The History of the American Bottom

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Two of the nations largest rivers meet in the American Bottom. The Mississippi and Missouri Rivers served as channels of change to the area, bringing outside influences of many different peoples to an Indian-inhabited land. Like the constant flow of the rivers, there was a constant change in the American Bottom. The progress eventually developed the area into a center of economic activity and gateway to the west, but also excluded native and long-time residents. The Illinois Indians long dominated the American Bottom. They were a unique and special tribe, who were complex politically, religiously, and socially. They were also an independent people until French colonizers came to settle in the area. The French Creoles became the dominant population in the region, effecting trade and implementing French Creole culture in the region. The French would not be the last group trying to develop and profit from the American Bottom. When the United States gained control of the territory, it changed even further and eventually Americanized into an U.S. State. The importance of the region increased as the U.S. continued to grow westward. The American Bottoms location between the two great rivers made it the ideal location for a center of economic growth.

Prior to the contact period, or the time when the Illinois first came into contact with Europeans, the Illinois were a great and influential tribe. They were a very interesting tribe who had a culture all their own. They were also a very autonomous bunch never having to rely on anyone but themselves for survival. This was all to change with the introduction of European missionaries and traders. The Illinois were dwelling in territory that was in heavy demand by those who wished to exploit these Indians and their land in order to turn over a dollar. The frontier was moving farther west and the Illinois eventually fell into the chaos that followed. War, disease, alcohol, and new ways of life eventually exterminated the Illinois. Although the Illinois were not to make it through the development of the American Bottom, they played a crucial and fascinating role in its history.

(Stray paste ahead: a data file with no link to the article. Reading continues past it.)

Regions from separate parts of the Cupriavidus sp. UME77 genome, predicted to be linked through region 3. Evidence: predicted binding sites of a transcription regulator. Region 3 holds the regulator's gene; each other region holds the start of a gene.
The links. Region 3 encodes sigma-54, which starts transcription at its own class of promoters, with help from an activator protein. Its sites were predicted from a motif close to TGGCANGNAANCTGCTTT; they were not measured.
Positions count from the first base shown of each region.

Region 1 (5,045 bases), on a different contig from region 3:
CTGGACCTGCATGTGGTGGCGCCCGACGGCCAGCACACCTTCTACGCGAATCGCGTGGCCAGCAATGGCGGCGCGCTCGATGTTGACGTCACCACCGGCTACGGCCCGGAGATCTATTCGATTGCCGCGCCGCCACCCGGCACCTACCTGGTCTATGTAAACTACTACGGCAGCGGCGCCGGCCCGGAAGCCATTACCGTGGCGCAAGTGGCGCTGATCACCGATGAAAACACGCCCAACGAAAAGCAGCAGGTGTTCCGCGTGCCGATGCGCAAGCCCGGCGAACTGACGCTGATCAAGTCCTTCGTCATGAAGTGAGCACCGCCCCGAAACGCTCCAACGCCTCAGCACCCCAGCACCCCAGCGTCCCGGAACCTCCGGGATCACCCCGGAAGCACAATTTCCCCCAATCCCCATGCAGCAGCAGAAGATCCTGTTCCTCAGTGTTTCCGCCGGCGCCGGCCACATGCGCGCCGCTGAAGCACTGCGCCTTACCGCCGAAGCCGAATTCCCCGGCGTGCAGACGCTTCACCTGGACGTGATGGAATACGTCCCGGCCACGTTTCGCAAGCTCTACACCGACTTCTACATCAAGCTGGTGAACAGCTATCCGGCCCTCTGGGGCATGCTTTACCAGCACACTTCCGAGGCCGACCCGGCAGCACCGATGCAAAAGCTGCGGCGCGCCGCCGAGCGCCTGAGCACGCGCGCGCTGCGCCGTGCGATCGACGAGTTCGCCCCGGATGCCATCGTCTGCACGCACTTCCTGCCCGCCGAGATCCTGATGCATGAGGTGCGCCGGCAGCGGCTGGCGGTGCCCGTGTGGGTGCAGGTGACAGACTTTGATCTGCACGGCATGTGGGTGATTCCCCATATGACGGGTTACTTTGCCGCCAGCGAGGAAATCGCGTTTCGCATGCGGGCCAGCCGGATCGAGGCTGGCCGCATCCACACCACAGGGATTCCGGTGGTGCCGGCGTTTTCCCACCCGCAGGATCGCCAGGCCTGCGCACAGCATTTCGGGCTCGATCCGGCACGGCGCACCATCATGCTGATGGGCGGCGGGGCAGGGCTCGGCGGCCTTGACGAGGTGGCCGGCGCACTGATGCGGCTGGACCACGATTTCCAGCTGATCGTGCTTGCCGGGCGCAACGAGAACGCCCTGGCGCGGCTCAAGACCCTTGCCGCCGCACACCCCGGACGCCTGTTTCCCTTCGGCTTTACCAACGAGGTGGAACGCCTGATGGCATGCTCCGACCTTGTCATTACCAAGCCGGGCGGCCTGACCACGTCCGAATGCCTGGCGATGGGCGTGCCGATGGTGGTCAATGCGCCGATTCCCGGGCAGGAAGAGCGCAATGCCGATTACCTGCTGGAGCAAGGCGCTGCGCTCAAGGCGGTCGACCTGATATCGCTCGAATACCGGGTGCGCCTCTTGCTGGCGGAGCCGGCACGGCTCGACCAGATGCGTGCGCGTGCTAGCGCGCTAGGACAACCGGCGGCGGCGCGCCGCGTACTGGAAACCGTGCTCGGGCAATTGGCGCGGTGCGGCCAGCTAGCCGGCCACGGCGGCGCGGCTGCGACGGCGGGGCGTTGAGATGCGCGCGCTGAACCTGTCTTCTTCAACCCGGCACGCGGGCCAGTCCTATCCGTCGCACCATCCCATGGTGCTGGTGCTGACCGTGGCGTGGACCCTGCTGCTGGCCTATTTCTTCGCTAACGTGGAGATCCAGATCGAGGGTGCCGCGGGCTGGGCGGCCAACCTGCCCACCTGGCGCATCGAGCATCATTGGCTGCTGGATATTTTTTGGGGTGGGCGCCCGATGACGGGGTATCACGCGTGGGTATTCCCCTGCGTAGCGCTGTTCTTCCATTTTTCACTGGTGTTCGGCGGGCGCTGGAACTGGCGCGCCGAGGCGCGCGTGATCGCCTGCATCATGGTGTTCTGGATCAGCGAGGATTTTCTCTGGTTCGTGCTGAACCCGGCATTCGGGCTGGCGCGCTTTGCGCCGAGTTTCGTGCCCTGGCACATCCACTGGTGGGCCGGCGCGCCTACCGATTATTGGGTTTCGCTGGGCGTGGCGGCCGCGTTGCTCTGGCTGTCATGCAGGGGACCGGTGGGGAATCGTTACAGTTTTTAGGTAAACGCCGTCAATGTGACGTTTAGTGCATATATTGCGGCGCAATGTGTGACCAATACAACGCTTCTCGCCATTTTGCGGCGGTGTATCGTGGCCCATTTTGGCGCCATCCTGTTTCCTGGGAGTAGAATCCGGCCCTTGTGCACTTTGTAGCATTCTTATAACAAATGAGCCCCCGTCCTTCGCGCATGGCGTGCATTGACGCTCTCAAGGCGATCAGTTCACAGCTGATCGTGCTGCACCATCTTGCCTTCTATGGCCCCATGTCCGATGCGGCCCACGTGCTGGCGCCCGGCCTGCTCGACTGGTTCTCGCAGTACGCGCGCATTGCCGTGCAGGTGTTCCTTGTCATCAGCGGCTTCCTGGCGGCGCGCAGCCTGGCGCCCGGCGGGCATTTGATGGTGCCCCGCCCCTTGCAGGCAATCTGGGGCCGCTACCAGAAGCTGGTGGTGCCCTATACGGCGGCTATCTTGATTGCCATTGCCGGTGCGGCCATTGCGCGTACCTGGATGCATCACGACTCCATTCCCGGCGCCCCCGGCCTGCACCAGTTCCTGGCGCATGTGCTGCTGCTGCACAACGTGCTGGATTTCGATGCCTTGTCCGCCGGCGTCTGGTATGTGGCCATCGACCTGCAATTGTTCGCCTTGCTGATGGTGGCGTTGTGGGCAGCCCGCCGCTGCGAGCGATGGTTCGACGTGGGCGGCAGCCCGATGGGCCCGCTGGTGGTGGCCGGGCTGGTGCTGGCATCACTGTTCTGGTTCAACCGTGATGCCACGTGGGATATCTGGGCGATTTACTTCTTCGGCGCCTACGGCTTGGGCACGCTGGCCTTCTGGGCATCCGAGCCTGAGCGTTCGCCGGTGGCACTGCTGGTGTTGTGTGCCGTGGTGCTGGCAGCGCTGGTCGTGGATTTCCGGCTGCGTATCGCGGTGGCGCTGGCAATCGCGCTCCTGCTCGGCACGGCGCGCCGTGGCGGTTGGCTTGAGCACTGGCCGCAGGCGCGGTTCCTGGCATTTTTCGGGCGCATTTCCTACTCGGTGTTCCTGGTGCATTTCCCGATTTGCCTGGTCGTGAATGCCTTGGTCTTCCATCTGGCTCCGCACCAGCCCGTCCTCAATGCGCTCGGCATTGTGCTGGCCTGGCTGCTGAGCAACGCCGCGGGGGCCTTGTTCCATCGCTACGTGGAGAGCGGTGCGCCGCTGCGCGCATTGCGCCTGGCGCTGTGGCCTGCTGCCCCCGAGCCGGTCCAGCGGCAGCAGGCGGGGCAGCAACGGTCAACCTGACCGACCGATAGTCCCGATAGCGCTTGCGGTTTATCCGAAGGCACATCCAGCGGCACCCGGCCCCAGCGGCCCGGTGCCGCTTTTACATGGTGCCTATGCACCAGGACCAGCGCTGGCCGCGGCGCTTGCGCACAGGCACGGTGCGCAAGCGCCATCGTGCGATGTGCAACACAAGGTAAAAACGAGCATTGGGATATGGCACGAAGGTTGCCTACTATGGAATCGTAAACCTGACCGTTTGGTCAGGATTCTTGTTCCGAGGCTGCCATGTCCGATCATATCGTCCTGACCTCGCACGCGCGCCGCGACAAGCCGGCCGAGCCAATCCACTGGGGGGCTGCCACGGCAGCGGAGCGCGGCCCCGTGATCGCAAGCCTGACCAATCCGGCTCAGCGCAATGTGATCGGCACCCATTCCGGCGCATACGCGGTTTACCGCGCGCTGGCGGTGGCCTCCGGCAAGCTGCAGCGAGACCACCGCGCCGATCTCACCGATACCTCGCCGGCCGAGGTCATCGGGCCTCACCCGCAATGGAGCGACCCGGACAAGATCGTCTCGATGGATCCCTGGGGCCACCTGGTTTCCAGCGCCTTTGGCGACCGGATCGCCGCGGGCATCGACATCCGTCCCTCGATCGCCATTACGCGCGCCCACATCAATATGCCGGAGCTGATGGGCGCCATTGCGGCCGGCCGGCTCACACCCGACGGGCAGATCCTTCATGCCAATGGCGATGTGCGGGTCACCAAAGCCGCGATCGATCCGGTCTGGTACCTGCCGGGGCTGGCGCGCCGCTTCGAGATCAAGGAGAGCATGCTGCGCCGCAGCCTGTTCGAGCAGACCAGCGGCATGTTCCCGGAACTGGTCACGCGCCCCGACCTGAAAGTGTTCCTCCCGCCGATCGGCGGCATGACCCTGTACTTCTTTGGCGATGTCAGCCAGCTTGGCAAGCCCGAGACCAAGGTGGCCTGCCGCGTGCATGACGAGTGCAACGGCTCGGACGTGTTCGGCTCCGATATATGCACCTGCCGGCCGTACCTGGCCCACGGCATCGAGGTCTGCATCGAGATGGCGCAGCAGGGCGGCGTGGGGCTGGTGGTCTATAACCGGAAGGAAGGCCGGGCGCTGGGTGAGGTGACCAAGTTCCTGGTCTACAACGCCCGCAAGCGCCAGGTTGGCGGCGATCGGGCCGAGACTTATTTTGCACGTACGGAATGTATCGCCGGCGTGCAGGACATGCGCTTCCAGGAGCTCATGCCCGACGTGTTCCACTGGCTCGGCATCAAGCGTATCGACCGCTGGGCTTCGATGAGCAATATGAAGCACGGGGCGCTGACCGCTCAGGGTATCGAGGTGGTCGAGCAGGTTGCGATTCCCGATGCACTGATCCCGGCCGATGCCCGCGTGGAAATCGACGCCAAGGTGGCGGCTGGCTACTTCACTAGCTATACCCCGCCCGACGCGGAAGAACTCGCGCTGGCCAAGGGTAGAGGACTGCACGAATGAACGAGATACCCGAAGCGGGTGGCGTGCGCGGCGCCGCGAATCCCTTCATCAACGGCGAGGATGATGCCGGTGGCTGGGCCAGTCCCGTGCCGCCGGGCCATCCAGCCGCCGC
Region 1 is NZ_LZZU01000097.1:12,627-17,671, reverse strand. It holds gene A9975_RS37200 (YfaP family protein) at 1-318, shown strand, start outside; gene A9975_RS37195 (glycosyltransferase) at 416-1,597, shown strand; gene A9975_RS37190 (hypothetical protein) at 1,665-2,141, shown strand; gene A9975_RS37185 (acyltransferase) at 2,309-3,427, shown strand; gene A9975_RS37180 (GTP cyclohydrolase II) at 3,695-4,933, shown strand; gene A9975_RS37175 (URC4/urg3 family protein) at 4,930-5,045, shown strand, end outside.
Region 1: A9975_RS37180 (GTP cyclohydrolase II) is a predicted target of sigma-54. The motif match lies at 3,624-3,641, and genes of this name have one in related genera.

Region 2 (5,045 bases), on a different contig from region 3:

The land the Illinois lived was not only beautiful but also abundant with resources. The resources in the area amazed the French missionaries and explorers. Father Claude Allois, a Jesuit missionary, describes an interesting spectacle on a journey south. “The next day, we saw a rock seven or eight feet out of the water and two or three brasses in circumference, named ‘the pitch rock.

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